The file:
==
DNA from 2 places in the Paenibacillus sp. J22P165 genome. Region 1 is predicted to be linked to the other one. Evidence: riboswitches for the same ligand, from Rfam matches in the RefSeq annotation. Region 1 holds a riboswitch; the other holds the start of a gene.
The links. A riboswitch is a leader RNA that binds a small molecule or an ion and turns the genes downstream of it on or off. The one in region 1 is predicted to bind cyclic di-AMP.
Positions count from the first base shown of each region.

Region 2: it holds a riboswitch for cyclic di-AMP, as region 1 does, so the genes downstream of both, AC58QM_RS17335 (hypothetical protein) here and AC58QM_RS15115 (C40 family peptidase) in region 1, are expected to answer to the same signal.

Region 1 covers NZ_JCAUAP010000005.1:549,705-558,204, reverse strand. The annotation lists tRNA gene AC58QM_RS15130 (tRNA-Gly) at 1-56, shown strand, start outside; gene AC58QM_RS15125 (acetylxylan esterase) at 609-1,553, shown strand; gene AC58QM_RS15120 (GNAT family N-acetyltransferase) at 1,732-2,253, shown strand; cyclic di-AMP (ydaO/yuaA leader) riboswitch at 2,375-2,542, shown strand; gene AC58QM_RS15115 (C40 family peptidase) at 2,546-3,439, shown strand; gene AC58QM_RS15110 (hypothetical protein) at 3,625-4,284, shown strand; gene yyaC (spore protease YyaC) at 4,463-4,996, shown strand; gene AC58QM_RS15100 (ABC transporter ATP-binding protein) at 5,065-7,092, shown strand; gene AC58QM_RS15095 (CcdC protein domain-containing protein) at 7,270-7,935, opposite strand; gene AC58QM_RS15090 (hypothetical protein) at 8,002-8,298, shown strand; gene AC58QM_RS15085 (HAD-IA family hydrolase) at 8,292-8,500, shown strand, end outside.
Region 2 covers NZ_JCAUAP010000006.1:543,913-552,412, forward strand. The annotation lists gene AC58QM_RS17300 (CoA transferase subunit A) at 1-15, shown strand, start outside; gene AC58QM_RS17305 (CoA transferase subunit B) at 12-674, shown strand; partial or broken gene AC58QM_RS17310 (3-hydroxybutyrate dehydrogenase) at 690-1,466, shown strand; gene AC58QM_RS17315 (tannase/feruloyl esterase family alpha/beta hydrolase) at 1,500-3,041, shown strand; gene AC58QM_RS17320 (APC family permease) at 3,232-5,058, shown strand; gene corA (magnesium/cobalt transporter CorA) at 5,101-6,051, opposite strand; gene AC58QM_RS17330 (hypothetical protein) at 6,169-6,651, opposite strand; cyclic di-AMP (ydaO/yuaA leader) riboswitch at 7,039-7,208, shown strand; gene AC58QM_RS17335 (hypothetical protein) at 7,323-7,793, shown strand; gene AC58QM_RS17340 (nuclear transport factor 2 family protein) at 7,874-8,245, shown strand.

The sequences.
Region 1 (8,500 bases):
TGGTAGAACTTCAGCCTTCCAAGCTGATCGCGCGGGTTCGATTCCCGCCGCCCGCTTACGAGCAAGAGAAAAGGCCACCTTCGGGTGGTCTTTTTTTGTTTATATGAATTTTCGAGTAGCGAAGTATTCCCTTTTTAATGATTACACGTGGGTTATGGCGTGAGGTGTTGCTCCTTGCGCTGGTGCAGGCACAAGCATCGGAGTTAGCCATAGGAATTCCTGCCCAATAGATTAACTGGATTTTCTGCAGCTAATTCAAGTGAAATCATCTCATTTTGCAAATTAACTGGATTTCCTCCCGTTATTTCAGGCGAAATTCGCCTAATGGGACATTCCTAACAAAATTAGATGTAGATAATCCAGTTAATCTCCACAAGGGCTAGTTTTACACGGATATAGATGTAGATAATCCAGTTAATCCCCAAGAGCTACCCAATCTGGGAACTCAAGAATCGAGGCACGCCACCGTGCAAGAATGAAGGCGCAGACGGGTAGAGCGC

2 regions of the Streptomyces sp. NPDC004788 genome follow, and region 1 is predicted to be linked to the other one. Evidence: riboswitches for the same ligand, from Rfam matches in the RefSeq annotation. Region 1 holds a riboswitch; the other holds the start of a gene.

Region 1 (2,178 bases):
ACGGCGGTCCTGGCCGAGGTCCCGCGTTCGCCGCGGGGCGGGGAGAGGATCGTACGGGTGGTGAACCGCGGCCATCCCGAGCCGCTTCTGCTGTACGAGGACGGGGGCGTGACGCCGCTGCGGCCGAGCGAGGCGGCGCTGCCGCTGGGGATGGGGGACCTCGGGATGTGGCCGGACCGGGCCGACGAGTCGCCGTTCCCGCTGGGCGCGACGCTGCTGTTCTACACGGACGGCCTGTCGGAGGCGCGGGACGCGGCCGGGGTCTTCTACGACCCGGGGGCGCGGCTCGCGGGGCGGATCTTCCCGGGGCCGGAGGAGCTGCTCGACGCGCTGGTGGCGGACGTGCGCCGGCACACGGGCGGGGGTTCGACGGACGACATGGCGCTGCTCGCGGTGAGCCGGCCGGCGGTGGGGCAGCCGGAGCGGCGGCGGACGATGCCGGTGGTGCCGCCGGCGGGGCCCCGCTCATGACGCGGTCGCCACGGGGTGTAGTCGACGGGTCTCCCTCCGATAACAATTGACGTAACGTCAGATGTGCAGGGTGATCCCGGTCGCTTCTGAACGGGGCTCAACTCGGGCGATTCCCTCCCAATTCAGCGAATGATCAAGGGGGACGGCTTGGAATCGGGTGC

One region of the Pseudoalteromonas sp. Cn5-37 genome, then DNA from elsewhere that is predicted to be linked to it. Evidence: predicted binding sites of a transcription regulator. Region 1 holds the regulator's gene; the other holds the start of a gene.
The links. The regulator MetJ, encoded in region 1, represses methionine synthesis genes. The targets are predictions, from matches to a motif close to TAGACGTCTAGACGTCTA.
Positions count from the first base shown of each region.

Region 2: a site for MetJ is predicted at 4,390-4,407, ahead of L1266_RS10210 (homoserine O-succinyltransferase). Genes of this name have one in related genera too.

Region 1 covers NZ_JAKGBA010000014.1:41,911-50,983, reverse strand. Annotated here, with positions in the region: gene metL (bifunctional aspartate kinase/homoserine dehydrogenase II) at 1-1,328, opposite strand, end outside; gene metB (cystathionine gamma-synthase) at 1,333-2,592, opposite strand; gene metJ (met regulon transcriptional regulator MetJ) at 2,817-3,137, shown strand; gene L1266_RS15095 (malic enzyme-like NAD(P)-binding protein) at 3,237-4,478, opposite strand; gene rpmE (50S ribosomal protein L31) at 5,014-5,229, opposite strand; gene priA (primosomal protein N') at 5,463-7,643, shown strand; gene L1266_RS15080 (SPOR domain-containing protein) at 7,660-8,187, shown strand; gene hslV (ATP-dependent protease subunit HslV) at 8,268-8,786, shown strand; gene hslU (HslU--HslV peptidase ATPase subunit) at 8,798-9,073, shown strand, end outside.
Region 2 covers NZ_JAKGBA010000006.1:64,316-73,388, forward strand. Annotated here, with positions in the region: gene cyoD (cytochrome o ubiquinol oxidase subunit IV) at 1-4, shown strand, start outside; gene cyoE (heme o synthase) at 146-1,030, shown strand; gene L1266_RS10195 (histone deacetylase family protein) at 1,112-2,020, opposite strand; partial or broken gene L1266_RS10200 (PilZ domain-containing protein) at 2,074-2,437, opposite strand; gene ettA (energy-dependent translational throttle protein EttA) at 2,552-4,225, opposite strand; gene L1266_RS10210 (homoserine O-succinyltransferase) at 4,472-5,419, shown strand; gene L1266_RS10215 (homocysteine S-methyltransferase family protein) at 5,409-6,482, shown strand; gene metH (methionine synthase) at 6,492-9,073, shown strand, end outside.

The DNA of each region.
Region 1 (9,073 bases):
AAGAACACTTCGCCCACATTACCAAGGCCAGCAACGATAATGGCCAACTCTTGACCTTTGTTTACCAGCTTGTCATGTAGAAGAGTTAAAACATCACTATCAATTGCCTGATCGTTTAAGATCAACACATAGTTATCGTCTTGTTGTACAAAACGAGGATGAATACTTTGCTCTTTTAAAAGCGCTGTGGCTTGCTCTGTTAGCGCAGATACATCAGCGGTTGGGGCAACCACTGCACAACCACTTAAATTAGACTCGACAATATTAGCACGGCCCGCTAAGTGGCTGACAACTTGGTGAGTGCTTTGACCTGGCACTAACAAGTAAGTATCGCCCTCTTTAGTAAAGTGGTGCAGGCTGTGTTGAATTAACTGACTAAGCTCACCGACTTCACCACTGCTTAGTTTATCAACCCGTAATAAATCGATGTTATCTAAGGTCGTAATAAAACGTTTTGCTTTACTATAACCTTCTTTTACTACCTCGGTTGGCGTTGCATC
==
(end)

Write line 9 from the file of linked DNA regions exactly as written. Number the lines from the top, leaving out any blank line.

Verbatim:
TGGTAGAACTTCAGCCTTCCAAGCTGATCGCGCGGGTTCGATTCCCGCCGCCCGCTTACGAGCAAGAGAAAAGGCCACCTTCGGGTGGTCTTTTTTTGTTTATATGAATTTTCGAGTAGCGAAGTATTCCCTTTTTAATGATTACACGTGGGTTATGGCGTGAGGTGTTGCTCCTTGCGCTGGTGCAGGCACAAGCATCGGAGTTAGCCATAGGAATTCCTGCCCAATAGATTAACTGGATTTTCTGCAGCTAATTCAAGTGAAATCATCTCATTTTGCAAATTAACTGGATTTCCTCCCGTTATTTCAGGCGAAATTCGCCTAATGGGACATTCCTAACAAAATTAGATGTAGATAATCCAGTTAATCTCCACAAGGGCTAGTTTTACACGGATATAGATGTAGATAATCCAGTTAATCCCCAAGAGCTACCCAATCTGGGAACTCAAGAATCGAGGCACGCCACCGTGCAAGAATGAAGGCGCAGACGGGTAGAGCGC